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Natural Methods to reduce Anxiety following an Autoimmune Diagnosis

When your doctor diagnoses you with an autoimmune condition, you remember that day. In fact, time just seems to stand still for a moment as you try to comprehend and understand what is happening. There are many different autoimmune conditions that are commonly diagnosed in North America, including one that seems to directly target the Thyroid Gland – Hashimoto’s Thyroiditis.

It is estimated that 80-90% of all cases of Hypothyroidism (low thyroid function) are due to this condition, and nearly 50% of those diagnosed autoimmune disease, actually suffer with more than one condition. The emotional and mental stress of being diagnosed with this, or any other autoimmune condition, can lead to increased levels of anxiety and can make the symptoms even worse than they initially presented. In fact, the worry and stress that we put on ourselves actually reduces our ability to deal with the condition and the environmental factors head on. Acute Thyroid events such as transient hyperthyroidism (high thyroid function) can also lead to surges of active Thyroid hormones which leads to increased hormone induced anxiety.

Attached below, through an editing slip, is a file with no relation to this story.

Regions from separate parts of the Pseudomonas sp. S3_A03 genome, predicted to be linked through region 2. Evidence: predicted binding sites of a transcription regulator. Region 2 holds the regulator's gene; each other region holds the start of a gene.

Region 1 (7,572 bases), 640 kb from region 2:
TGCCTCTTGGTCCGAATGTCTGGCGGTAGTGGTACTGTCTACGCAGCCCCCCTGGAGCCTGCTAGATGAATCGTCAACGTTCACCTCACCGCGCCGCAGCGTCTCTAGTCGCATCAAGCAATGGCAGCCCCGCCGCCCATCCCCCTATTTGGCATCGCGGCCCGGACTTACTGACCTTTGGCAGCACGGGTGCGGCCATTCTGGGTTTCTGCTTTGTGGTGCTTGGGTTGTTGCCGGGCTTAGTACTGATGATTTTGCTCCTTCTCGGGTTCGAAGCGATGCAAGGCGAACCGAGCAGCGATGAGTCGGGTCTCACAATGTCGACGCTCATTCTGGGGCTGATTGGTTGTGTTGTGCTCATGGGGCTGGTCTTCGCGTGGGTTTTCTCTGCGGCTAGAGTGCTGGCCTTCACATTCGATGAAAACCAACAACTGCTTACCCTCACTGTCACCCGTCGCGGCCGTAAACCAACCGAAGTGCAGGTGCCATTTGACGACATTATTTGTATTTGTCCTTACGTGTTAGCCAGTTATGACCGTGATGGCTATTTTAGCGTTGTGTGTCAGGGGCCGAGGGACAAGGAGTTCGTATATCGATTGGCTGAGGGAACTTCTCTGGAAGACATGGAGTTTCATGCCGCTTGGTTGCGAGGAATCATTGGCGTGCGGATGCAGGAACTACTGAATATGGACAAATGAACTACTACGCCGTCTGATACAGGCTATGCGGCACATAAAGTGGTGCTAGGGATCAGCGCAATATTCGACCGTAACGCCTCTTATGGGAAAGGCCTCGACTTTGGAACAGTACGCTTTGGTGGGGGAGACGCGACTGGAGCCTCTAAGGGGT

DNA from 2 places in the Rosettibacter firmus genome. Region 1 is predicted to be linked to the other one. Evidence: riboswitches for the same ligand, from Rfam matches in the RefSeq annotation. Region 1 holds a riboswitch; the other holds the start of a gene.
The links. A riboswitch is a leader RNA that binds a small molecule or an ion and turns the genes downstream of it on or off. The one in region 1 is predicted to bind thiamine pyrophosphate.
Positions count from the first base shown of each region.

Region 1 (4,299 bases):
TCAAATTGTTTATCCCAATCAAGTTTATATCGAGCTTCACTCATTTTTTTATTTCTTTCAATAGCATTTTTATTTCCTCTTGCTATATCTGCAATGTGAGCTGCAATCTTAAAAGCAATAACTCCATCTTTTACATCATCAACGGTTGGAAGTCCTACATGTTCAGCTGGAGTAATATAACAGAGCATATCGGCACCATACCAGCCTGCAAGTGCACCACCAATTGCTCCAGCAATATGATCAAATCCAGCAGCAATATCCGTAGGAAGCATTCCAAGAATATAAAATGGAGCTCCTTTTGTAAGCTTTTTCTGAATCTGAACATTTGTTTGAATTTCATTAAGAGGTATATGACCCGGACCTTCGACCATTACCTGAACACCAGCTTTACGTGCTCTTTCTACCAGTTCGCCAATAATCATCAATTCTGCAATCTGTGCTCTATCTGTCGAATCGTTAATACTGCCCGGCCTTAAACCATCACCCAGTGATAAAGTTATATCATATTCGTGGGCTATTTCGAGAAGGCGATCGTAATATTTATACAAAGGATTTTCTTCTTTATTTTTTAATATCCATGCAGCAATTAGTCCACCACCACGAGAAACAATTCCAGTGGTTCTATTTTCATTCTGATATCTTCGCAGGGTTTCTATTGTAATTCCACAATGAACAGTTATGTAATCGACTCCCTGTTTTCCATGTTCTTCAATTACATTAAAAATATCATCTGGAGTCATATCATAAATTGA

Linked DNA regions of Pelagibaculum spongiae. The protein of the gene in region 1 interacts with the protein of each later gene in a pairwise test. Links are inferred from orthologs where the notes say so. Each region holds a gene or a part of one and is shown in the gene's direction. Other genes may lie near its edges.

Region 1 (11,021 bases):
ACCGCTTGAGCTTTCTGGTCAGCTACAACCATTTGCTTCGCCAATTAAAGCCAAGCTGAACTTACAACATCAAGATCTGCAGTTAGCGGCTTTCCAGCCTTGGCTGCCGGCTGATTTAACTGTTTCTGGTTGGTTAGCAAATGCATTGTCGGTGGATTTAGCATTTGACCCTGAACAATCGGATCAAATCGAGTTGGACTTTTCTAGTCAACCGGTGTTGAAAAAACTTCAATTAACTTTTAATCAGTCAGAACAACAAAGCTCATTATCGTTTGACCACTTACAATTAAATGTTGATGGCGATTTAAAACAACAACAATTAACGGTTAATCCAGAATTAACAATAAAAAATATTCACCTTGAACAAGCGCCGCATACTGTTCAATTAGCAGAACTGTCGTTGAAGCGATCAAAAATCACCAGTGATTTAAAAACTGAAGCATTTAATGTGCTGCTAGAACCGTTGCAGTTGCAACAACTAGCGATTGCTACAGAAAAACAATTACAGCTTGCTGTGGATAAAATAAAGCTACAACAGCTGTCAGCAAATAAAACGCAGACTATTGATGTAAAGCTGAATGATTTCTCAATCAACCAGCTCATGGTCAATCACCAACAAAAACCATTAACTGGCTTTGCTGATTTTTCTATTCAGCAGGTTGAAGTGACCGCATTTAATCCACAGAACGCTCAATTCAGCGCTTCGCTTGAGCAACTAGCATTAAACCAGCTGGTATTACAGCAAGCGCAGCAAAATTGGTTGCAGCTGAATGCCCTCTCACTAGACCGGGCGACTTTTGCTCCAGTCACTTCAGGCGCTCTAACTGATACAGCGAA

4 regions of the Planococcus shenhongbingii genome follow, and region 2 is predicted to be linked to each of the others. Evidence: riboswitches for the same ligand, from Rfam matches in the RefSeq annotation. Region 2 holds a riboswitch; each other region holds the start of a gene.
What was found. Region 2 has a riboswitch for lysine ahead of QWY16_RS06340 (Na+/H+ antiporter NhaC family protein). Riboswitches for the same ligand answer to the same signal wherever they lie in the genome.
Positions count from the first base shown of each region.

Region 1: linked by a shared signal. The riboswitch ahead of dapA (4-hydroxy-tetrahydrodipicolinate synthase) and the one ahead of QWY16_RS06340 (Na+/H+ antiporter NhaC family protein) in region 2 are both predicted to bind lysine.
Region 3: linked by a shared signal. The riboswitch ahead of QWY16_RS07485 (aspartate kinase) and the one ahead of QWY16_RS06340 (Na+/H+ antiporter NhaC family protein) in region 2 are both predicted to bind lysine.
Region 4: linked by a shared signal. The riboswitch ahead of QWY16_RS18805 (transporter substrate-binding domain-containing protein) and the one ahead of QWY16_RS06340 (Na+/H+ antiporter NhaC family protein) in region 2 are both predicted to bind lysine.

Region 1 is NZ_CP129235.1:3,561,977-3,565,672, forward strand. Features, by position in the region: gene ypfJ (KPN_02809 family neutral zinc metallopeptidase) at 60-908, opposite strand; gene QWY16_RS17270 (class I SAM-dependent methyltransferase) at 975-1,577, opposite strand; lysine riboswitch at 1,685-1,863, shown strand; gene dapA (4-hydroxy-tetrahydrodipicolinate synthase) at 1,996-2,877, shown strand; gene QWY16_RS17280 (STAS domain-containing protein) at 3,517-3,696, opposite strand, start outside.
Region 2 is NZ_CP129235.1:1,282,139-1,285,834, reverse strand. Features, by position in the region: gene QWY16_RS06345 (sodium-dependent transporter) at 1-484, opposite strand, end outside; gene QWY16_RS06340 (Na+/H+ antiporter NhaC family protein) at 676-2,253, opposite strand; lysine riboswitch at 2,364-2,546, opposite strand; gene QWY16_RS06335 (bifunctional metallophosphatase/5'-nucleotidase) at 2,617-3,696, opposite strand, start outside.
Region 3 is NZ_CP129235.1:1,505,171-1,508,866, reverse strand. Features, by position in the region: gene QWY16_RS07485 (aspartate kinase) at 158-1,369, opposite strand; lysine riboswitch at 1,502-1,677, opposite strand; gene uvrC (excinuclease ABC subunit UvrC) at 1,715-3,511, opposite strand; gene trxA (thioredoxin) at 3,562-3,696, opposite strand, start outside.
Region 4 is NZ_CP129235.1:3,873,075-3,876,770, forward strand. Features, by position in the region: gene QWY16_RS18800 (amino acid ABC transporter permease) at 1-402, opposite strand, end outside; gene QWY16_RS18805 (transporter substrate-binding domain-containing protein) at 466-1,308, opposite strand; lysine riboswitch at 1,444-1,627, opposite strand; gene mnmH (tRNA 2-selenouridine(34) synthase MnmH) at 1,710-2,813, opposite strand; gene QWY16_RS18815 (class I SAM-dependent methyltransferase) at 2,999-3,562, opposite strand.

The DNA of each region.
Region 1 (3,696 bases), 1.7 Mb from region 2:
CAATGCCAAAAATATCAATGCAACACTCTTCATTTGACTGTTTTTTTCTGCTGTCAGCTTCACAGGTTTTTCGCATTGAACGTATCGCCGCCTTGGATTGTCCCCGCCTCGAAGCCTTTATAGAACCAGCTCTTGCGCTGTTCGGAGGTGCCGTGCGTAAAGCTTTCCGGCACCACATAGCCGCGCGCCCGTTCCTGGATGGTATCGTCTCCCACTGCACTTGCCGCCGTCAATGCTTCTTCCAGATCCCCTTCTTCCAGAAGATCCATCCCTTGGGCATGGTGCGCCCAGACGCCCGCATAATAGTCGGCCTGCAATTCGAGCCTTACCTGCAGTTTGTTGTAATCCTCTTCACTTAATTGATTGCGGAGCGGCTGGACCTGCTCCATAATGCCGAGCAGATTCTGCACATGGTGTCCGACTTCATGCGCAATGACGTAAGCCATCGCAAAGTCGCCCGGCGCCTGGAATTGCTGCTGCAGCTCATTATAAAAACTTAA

I recently heard a great quote by Vance Havner regarding worry, and why we should not do it:

Worry is like a rocking chair, it gives you something to do, but it won’t get you anywhere.

It’s time to stop worrying about the condition, and actually do something about it… get off the rocking chair.